Pale Reverse, on the other hand, was transcendent. I’ve seen Pale Reverse (Gregory Hagan, who also spends time with Thomas Carnacki and Common Eider, King Eider) a number of times now, but this ended up being my favorite performance yet. It was like something one would discover in a Tibetan monastery, landlocked from the ocean of time. Hagan started out with a shaker and his voice, throat singing into the microphone and fleshing things out with the subtle use of effects. He looked and sounded like a bedraggled guru alone on an inaccessible mountaintop, channeling spirits from the beyond. Toward the end, he brought forth a small, wooden, recorder-like instrument which embellished the atmosphere he’d already created. Beautiful and haunting. The busy, abstract visual accompaniment by Lorin Murphy, on the other hand, seemed at odds with the atmosphere created by Hagan.
Cloud Shepherd, a quartet featuring Andrew Joron (theremin), Brian Lucas (bass, electronics), Joseph Noble (flute, saxes, keyboards), and Mark Pino (percussion), was up next. They played a set of improvised music that, while pleasant enough, didn’t really paint a particular mood for me. It was an interesting combination of instruments though, and there were definitely moments of brilliance. Overall, it wasn’t too far off from sounding like an improv jazz band, which is a style that doesn’t do much for me.
The Thomas Carnacki line-up for the evening was an unusual one. My brother was in his usual place behind a table of sound-producing detritus, and Cheryl Leonard had her usual assortment of natural objects, including, I think, a kelp horn. Moe! Staiano put in an appearance, among other things percussively playing a treated guitar and generally providing an element of manic Moe-ness, and Sarah Elena Palmer provided vocals, both spoken and sung. The sonic component was aided and abetted by dancer Margaret Cromwell and film by Lorin Murphy, which worked better for this set than they did for the Pale Reverse one. The film was projected onto Cromwell as she danced, which I think was a brilliant move. Cromwell’s dancing combined the intensity and stillness of Butoh with occasional frenzied movement, all the while illuminated by the light paintings of Murphy. The audio component was the usual Carnacki sonic subtleness, although unlike any of the other Carnacki performances thanks to the imput of Staiano and Palmer. Palmer’s voice, especially in conjunction with Leonard’s kelp horn, was a very welcome addition to the Carnacki sonic palette.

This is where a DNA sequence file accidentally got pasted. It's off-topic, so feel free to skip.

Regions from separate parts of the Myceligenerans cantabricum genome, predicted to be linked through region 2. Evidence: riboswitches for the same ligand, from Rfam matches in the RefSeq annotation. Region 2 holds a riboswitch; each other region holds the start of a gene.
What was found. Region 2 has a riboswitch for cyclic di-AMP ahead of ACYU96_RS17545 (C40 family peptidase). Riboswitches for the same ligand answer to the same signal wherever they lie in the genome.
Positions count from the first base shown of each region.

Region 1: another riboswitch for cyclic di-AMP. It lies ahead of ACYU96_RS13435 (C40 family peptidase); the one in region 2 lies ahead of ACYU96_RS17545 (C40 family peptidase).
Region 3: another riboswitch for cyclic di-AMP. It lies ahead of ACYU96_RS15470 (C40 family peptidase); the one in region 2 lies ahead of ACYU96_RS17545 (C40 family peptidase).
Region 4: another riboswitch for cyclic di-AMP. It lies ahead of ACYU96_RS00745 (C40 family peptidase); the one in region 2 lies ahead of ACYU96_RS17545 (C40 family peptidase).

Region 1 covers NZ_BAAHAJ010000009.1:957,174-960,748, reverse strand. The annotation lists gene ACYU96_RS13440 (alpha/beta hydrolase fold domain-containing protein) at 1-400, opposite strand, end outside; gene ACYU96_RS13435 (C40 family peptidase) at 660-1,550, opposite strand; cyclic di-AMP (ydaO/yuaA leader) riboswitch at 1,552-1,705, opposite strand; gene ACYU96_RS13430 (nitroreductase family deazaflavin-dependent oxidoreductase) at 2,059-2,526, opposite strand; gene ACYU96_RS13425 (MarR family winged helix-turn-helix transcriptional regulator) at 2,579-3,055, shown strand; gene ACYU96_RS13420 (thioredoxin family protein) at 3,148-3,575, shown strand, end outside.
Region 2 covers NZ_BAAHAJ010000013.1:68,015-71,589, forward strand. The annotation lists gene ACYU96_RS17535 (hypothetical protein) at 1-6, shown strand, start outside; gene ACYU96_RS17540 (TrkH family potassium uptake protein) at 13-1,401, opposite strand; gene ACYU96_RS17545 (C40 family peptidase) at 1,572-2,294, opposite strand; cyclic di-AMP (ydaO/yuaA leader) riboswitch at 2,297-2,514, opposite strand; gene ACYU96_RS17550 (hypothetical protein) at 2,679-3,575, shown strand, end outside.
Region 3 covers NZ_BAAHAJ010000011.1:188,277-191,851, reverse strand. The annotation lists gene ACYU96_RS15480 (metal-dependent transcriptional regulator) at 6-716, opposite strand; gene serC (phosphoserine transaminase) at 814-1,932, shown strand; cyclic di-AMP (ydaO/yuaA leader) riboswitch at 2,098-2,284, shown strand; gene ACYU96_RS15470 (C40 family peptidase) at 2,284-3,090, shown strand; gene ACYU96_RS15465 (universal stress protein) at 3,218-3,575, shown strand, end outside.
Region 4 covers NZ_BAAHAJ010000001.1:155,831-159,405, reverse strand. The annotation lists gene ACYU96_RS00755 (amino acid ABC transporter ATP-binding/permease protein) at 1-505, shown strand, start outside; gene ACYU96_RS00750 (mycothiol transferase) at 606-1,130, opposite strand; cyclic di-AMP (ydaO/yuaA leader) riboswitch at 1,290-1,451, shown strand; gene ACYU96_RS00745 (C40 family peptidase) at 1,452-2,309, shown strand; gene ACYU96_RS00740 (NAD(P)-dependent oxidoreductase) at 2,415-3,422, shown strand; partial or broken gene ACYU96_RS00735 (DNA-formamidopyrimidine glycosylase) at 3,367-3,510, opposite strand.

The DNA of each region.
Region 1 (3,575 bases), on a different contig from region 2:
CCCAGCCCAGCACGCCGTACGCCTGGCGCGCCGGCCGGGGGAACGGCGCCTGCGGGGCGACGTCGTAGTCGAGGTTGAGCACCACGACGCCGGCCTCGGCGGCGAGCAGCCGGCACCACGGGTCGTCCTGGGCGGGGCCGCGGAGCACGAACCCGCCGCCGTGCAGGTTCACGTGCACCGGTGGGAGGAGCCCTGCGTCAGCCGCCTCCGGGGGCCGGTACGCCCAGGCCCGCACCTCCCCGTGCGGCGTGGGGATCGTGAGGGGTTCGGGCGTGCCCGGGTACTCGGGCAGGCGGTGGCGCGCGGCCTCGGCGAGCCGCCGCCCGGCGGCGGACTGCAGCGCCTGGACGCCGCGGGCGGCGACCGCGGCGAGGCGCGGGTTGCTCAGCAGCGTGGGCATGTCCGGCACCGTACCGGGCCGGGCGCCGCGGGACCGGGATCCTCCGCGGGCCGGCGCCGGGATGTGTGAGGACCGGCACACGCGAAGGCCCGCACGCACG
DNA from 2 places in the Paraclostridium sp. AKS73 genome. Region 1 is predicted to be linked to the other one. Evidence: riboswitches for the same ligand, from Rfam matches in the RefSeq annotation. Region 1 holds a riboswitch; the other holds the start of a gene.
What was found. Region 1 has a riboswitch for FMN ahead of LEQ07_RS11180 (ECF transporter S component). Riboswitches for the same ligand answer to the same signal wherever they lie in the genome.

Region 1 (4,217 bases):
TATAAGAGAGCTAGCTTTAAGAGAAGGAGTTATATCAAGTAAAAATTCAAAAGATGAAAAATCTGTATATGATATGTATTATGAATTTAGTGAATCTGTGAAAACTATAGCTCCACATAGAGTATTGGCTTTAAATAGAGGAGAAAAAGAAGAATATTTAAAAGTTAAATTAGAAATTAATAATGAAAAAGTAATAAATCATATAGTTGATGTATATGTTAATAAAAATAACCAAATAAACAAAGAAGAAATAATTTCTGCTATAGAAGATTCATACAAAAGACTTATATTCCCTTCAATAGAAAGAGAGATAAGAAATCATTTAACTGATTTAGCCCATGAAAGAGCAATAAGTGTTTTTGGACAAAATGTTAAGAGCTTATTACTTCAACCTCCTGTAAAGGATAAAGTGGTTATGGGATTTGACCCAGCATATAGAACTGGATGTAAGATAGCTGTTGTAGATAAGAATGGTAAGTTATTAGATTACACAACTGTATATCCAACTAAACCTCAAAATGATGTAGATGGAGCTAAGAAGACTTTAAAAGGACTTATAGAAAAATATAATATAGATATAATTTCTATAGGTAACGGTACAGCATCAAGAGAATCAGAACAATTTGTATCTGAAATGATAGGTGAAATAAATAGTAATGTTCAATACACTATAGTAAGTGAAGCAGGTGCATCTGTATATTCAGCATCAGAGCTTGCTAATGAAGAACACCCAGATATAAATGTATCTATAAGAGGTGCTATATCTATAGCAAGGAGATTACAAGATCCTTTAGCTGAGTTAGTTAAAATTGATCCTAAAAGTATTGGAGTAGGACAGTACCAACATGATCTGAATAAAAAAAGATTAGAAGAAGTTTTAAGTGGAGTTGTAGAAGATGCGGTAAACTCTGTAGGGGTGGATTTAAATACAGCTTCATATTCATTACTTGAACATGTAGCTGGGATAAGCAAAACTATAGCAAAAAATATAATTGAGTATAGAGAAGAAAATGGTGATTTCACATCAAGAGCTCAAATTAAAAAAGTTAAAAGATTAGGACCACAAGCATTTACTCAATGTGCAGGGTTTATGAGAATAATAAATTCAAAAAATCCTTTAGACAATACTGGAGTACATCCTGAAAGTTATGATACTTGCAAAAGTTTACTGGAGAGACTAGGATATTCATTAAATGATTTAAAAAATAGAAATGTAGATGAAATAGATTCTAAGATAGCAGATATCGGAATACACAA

The rumbling, surreal uneasiness of the music, combined with the intensity of Cromwell’s dancing and Murphy’s projections, made this a performance to remember. The performance space itself, with its century-old timber and rusting iron, definitely figured into all of the performances. Timber and timbre…
The Pale Reverse and Thomas Carnacki sets were my favorite, although readers might cry “conflict of interest” at this pronouncement. Friends and relations aside though, these performances were best at setting the kind of mood I enjoy. Words like “haunting”, “transcendent”, and “profound” definitely apply. It was good to see the other performers as well, and the diversity of the local music scene, not to mention the nearly endless supply of musicians and bands that I haven’t previously heard, never ceases to amaze me. I feel lucky to live where I do.
After the set was over, there was a final “surprise” performance announced, but I was getting up early the following day to head up to Lava Beds National Monument, so I headed for the stairs. I could hear the performance starting as I left, and it seemed to consist of people caterwauling and clanking chains. Odd.
I dearly hope that the turnout for this evening justifies future experimental music performances at this space. Each of the artists no doubt brought their own audiences along, so the combined audience for the evening was larger than one usually sees for this type of (admittedly, niche) music. Sheila Bosco is to be commended for making it happen. Here’s to the future!
Facebook event page here.